I had the benefit of getting to hear J. Michael Kelly speak at a conference on Monday. It was clear from his talk that AOL's announcement that it was going to try to build out a social network around AIM instant messenger was a priority for the company. They definitely recognize that, regardless of their ability to monetize the system in the past, when you have 7 million simultaneous users on your product, it should be a core focus for product development. While I've picked on AOL before, I can't shake the feeling that this effort has a serious chance of success. I like the idea that this is a social network based on some other activity--communication--whereas some of the other networks, like Friendster, are social networks for the sake of social networking. Building connections as a byproduct of some other activity is always going to be more authentic. AIM, through its buddy lists, was always a loose connection of micro networks and just a little duct tape is going to go a long way here if Umairanomics has anything to say for it.
Of course, I have a few suggestions for the folks at AOL, but when do I ever not have something to say?
1) Solve spam.
AOL gets in trouble with spam too often for a company advertising itself as the safe place to play on the internet. Its too easy for spammers to get fake IM accounts and send out notices about sexy singles in my neightborhood. This is especially confusing when real sexy singles are already IMing you on a regular basis. (Ben Barren's got the same problem.) Part of the problem, as I mention later, is that the platform is closed. They should let someone develop an IM spam blocking network on top of it if they can't figure it out themselves.
2) Bring back the profile.
When I was in college, back before the bubble, AOL profiles were
MySpace and the Facebook. (Kind of like the way that Netscape's Netcenter could have been Yahoo! had they realized that was the valuable asset and not the browser.) You used them to find people in your school ,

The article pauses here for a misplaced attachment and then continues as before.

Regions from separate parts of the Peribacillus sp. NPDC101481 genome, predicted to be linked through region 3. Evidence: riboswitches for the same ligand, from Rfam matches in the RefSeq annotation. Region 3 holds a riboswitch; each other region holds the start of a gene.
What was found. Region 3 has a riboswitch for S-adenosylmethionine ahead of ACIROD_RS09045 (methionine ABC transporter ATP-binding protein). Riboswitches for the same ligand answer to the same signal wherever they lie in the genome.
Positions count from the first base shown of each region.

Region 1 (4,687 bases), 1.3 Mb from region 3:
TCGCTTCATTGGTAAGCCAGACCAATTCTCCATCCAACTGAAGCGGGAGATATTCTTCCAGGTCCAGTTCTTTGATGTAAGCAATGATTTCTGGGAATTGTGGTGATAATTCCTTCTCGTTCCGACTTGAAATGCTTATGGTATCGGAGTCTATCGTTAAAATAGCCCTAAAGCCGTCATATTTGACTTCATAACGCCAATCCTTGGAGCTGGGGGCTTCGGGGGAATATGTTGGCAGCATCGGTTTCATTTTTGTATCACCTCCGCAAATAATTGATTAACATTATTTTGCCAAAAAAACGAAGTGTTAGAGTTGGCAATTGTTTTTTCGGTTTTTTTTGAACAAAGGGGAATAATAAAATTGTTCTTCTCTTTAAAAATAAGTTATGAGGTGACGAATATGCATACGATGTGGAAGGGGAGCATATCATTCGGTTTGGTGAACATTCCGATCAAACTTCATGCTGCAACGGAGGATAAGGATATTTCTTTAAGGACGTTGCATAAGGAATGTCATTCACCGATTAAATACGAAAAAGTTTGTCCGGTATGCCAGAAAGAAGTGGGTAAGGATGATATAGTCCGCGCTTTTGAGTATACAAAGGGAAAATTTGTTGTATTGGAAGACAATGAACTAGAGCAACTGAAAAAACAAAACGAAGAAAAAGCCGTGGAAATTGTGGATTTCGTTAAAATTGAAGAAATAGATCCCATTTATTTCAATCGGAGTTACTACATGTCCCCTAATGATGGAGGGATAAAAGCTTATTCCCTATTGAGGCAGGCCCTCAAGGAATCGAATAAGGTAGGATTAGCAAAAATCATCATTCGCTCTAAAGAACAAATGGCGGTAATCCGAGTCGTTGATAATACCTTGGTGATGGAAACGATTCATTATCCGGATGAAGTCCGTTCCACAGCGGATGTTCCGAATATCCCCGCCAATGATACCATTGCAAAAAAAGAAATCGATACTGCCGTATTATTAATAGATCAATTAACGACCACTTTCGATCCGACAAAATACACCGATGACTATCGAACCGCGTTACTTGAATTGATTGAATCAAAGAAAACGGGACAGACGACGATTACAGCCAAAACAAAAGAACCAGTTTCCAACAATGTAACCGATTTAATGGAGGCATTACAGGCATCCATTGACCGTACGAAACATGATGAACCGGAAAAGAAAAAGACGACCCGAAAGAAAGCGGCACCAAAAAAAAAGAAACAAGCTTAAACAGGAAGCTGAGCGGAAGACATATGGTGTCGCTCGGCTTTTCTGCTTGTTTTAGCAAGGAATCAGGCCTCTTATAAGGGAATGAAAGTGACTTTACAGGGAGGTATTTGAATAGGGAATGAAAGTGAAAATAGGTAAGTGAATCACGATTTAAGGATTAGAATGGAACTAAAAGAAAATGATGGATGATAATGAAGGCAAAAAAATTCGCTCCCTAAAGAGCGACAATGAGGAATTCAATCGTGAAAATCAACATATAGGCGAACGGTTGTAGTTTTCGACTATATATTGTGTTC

your neighborhood, or other people who liked Green Day. That's how I
met Beth. Ah, Beth. Of course, Beth doesn't talk to me anymore, and
it seems fitting, because when AIM went standalone, they forgot to take
AOL profiles with them. In a way, leaving those profiles to whither is
probably the biggest reason why AOL got so far behind in social
networking. Profiles moved to the web eventually, but on other social
networks. People liked updating their profiles and AOL should have
realized there was something more to that. The thing that could make
an AOL profile so much more ubiquitous is that, unlike MySpace or
LinkedIn, the brand is pretty universal, and a good product would
pretty much appeal to anyone with a screename. Plus, the penetration
of AIM and its buddy lists gives it a terrific natural advantage in
building out a social networking app. Start small with AIM profiles
that have a URL and are just as customizable as MySpace and people will
3) Build a presence platform.
I get my instant messages forwarded to my phone as texts when my desktop is idle. So, basicially, I'm reachable through AIM nearly 100% of the time. I can't say that for any other web service. That's a very valuable relationship to have with consumers. Presence preferences could power a lot of other web services. If you add in email and phone information, your screename could be used as a personal ruleset for routing stock quotes, meeting updates, RSS, etc. Maybe apartment listings should hit me wherever I'm active, and if I'm not active anywhere, go to my email. But "hi" pings from friends should go somewhere else. Letting the user calibrate all of those alerts from one place, their side, versus all of the sites they get alerts from, would make them a lot more manageable. This way, telling any service how and when you want to be reached, and by who, could be as easy as entering your AOL screename.
4. Open the platform.
Why doesn't AOL get aggressive and add a Yahoo and MSN plugin to their
client, like Trillian? Let everyone talk to each other. They are by
far the biggest network. What's the worst that could happen? Even if
they got blocked, they could spin it as if they're trying to be user